ATTR Familial Amyloidosis

The clinical features of ATTR amyloidosis overlap AL amyloidosis such that the diseases cannot be reliably distinguished on clinical grounds alone. A family history makes ATTR more likely, but many patients appear to present sporadically with new mutations. Within each family disease begins at nearly the same age and symptoms usually include neuropathy and/or cardiomyopathy.  Peripheral neuropathy begins as a lower extremity sensory and motor neuropathy and progresses to the upper extremities.  Autonomic neuropathy is manifest by gastrointestinal symptoms of diarrhea with weight loss and orthostatic hypotension.

Patients with TTR Val-30-Met, the most common mutation, have normal echocardiograms but may have conduction system defects and require a pacemaker.  Patients with TTR Thr-60-Ala and several other mutations have myocardial thickening similar to that caused by AL amyloidosis, although heart failure is less common and the prognosis is better.  Vitreous opacities caused by amyloid deposits are pathognomonic of ATTR amyloidosis.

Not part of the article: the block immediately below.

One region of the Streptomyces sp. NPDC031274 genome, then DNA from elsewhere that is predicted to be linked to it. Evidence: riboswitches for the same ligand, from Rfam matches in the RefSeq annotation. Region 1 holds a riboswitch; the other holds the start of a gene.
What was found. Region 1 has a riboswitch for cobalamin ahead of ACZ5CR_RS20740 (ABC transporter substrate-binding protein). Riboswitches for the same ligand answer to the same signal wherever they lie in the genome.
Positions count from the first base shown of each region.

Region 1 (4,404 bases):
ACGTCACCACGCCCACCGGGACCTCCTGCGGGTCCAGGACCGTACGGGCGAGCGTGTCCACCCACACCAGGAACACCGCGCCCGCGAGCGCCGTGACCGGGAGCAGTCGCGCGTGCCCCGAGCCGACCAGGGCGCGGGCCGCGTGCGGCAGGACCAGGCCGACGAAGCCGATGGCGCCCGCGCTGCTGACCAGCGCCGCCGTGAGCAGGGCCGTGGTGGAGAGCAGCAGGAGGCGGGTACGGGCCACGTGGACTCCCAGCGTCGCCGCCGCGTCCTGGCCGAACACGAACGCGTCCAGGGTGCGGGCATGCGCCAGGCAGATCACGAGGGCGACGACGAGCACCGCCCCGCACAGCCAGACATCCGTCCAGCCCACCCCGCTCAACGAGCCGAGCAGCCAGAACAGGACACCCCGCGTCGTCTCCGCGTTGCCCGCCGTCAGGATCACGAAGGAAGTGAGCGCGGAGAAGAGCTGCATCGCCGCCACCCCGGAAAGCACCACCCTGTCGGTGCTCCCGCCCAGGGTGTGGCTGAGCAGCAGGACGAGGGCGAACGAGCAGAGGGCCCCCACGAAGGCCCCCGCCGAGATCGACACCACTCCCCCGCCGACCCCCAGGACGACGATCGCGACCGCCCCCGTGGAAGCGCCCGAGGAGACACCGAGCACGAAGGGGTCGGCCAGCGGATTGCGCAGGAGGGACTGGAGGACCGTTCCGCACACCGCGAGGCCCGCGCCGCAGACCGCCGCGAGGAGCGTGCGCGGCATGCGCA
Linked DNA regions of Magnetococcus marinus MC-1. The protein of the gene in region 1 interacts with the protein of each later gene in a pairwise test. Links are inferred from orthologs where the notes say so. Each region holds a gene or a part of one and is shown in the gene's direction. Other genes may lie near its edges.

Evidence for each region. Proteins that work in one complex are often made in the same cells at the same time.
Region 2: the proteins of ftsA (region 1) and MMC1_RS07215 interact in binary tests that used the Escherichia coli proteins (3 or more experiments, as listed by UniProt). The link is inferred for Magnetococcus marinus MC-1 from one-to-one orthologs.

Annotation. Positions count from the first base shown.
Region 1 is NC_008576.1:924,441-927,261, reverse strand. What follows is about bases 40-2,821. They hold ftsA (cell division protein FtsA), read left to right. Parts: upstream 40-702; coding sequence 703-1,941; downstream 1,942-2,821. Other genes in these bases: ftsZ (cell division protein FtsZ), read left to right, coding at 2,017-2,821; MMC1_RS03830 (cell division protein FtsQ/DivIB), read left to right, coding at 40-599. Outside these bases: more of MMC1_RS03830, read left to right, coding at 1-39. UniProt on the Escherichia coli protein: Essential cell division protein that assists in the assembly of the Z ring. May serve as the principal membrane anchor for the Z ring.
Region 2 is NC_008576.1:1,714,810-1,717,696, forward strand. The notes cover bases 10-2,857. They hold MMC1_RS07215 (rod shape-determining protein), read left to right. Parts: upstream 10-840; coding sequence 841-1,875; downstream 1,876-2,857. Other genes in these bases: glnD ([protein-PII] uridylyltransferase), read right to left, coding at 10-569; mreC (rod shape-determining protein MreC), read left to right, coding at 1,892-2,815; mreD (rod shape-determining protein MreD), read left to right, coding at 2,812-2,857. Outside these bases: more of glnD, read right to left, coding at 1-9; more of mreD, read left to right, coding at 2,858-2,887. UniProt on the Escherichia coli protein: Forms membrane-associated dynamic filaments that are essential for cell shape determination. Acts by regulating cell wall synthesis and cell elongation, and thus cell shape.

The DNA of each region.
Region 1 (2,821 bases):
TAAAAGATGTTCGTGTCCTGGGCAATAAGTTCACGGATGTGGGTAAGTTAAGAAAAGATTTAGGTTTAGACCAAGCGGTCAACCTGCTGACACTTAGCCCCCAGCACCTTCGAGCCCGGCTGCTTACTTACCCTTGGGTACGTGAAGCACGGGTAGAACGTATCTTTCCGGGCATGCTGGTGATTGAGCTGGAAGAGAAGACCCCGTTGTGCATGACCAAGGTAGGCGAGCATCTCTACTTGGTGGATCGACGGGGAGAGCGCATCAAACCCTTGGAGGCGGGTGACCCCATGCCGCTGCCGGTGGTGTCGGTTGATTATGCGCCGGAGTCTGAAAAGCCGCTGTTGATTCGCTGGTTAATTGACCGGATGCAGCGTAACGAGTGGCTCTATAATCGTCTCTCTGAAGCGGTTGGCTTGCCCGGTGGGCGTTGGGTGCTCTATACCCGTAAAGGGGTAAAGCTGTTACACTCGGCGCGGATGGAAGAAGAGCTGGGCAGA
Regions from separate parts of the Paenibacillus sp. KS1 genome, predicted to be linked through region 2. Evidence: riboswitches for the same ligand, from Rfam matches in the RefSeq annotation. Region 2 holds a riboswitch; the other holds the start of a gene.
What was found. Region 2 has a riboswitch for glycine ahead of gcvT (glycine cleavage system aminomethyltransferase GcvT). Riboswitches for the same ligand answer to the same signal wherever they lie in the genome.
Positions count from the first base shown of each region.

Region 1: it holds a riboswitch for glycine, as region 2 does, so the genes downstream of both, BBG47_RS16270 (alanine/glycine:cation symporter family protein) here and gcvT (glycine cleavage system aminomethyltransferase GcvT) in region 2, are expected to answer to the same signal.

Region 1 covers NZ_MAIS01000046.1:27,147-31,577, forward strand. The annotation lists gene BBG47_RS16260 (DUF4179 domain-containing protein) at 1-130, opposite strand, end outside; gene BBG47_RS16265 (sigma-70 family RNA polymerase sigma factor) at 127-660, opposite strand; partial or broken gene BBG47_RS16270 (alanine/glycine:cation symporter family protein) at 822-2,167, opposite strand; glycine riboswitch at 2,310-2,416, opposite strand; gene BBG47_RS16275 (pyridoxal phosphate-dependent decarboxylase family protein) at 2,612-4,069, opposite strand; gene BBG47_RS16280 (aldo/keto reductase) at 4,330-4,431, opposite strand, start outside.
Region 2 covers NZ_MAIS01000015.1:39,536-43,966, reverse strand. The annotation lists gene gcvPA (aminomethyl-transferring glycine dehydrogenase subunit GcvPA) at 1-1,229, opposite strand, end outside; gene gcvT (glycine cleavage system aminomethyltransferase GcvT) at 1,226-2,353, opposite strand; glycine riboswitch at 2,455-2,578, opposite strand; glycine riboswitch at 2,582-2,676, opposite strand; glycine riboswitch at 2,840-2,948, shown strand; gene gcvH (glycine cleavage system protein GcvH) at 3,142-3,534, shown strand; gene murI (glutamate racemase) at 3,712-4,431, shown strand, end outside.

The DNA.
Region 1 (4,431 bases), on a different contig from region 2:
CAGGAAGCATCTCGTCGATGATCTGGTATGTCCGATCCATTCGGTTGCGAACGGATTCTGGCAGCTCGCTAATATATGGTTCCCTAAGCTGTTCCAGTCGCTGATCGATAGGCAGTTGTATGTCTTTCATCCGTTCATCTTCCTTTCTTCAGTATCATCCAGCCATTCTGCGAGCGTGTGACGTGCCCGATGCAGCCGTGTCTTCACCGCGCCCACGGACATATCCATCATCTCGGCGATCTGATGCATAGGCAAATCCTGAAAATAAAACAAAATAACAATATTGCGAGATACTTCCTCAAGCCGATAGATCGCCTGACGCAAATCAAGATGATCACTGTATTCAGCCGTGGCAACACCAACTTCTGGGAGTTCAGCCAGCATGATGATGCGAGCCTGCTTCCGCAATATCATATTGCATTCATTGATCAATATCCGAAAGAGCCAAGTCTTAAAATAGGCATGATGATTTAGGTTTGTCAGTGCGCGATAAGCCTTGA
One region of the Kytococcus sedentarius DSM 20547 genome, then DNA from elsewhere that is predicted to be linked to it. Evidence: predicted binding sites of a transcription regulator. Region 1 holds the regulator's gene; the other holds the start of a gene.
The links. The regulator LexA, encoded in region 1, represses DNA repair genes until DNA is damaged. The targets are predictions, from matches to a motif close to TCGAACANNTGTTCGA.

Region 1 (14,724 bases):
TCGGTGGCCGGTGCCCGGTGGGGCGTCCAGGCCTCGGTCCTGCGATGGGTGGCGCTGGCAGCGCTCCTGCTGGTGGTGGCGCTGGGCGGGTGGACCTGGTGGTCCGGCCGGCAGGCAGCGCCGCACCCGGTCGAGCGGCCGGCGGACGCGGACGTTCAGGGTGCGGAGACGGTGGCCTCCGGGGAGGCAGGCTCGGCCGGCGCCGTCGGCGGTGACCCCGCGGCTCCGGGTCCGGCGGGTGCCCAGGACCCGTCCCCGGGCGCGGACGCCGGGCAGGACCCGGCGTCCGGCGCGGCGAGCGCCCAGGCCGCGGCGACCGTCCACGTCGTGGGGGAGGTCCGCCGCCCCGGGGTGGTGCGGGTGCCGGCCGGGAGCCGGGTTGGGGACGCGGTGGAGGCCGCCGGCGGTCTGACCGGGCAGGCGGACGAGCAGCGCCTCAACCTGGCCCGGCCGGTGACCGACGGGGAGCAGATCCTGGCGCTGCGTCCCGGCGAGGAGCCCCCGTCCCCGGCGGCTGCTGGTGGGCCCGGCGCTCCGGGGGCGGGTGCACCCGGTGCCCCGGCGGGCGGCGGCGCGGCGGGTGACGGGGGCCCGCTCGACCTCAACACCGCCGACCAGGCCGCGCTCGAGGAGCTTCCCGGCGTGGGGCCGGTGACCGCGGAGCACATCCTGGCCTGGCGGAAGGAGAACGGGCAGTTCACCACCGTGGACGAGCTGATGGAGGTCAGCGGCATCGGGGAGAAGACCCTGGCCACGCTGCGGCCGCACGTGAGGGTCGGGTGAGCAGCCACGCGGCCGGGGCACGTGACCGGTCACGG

The TTR variant, Val 122 Ile, is a common allele in the black population and appears to be associated with cardiomyopathy. In a large referral population, 25 percent of black patients with amyloidosis had this TTR variant. It is likely that this disease is underdiagnosed due to a lack of physician awareness and the difficulty of distinguishing amyloid and hypertensive cardiomyopathy without an endomyocardial biopsy.

Without intervention, survival after ATTR disease onset is 5-15 years. Orthotopic liver transplantation, which removes the major source of variant TTR production and replaces it with normal TTR, is the major treatment for ATTR amyloidosis. Liver transplantation arrests disease progression and some improvement in autonomic and peripheral neuropathy can occur.  Cardiomyopathy has not improved and in some patients appears to have worsened after liver transplantation. Long-term outcome and the timing of transplantation are being evaluated. Waiting periods for organ donation are frequently long, and optimal benefit requires transplantation before severe disability occurs.